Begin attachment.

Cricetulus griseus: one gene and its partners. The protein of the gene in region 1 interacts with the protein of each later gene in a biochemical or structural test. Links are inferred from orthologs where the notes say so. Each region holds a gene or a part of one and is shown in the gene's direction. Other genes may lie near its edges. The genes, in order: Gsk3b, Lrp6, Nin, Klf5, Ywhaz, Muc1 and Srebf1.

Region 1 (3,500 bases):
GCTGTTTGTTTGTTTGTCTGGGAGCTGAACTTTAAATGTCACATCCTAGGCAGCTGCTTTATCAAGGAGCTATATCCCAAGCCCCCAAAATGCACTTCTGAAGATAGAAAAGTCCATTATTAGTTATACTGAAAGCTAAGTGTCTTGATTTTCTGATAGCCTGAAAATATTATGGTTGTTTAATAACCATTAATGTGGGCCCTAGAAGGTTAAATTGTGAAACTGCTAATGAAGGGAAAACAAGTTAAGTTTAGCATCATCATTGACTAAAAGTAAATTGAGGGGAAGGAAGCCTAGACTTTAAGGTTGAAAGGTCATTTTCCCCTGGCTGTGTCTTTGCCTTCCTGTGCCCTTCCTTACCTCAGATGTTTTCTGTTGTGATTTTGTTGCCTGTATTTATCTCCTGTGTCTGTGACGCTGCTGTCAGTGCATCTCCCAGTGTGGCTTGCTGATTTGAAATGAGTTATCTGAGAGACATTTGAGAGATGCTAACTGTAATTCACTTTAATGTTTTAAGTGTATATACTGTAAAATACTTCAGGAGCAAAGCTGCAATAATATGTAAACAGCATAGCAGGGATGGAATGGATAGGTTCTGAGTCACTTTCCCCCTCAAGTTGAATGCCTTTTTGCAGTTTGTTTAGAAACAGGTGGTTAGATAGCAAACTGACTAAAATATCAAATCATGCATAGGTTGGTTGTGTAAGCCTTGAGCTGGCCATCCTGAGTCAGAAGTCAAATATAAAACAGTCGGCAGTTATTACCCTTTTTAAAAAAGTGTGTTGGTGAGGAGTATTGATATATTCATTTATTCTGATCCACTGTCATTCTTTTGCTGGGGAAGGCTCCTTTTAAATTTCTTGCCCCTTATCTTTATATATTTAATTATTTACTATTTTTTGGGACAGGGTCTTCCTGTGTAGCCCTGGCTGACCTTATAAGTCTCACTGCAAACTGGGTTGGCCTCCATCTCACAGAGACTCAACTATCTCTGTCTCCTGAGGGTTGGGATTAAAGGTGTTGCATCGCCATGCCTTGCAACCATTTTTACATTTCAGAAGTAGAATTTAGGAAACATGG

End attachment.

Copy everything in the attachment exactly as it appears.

Cricetulus griseus: one gene and its partners. The protein of the gene in region 1 interacts with the protein of each later gene in a biochemical or structural test. Links are inferred from orthologs where the notes say so. Each region holds a gene or a part of one and is shown in the gene's direction. Other genes may lie near its edges. The genes, in order: Gsk3b, Lrp6, Nin, Klf5, Ywhaz, Muc1 and Srebf1.

Region 1 (3,500 bases):
GCTGTTTGTTTGTTTGTCTGGGAGCTGAACTTTAAATGTCACATCCTAGGCAGCTGCTTTATCAAGGAGCTATATCCCAAGCCCCCAAAATGCACTTCTGAAGATAGAAAAGTCCATTATTAGTTATACTGAAAGCTAAGTGTCTTGATTTTCTGATAGCCTGAAAATATTATGGTTGTTTAATAACCATTAATGTGGGCCCTAGAAGGTTAAATTGTGAAACTGCTAATGAAGGGAAAACAAGTTAAGTTTAGCATCATCATTGACTAAAAGTAAATTGAGGGGAAGGAAGCCTAGACTTTAAGGTTGAAAGGTCATTTTCCCCTGGCTGTGTCTTTGCCTTCCTGTGCCCTTCCTTACCTCAGATGTTTTCTGTTGTGATTTTGTTGCCTGTATTTATCTCCTGTGTCTGTGACGCTGCTGTCAGTGCATCTCCCAGTGTGGCTTGCTGATTTGAAATGAGTTATCTGAGAGACATTTGAGAGATGCTAACTGTAATTCACTTTAATGTTTTAAGTGTATATACTGTAAAATACTTCAGGAGCAAAGCTGCAATAATATGTAAACAGCATAGCAGGGATGGAATGGATAGGTTCTGAGTCACTTTCCCCCTCAAGTTGAATGCCTTTTTGCAGTTTGTTTAGAAACAGGTGGTTAGATAGCAAACTGACTAAAATATCAAATCATGCATAGGTTGGTTGTGTAAGCCTTGAGCTGGCCATCCTGAGTCAGAAGTCAAATATAAAACAGTCGGCAGTTATTACCCTTTTTAAAAAAGTGTGTTGGTGAGGAGTATTGATATATTCATTTATTCTGATCCACTGTCATTCTTTTGCTGGGGAAGGCTCCTTTTAAATTTCTTGCCCCTTATCTTTATATATTTAATTATTTACTATTTTTTGGGACAGGGTCTTCCTGTGTAGCCCTGGCTGACCTTATAAGTCTCACTGCAAACTGGGTTGGCCTCCATCTCACAGAGACTCAACTATCTCTGTCTCCTGAGGGTTGGGATTAAAGGTGTTGCATCGCCATGCCTTGCAACCATTTTTACATTTCAGAAGTAGAATTTAGGAAACATGG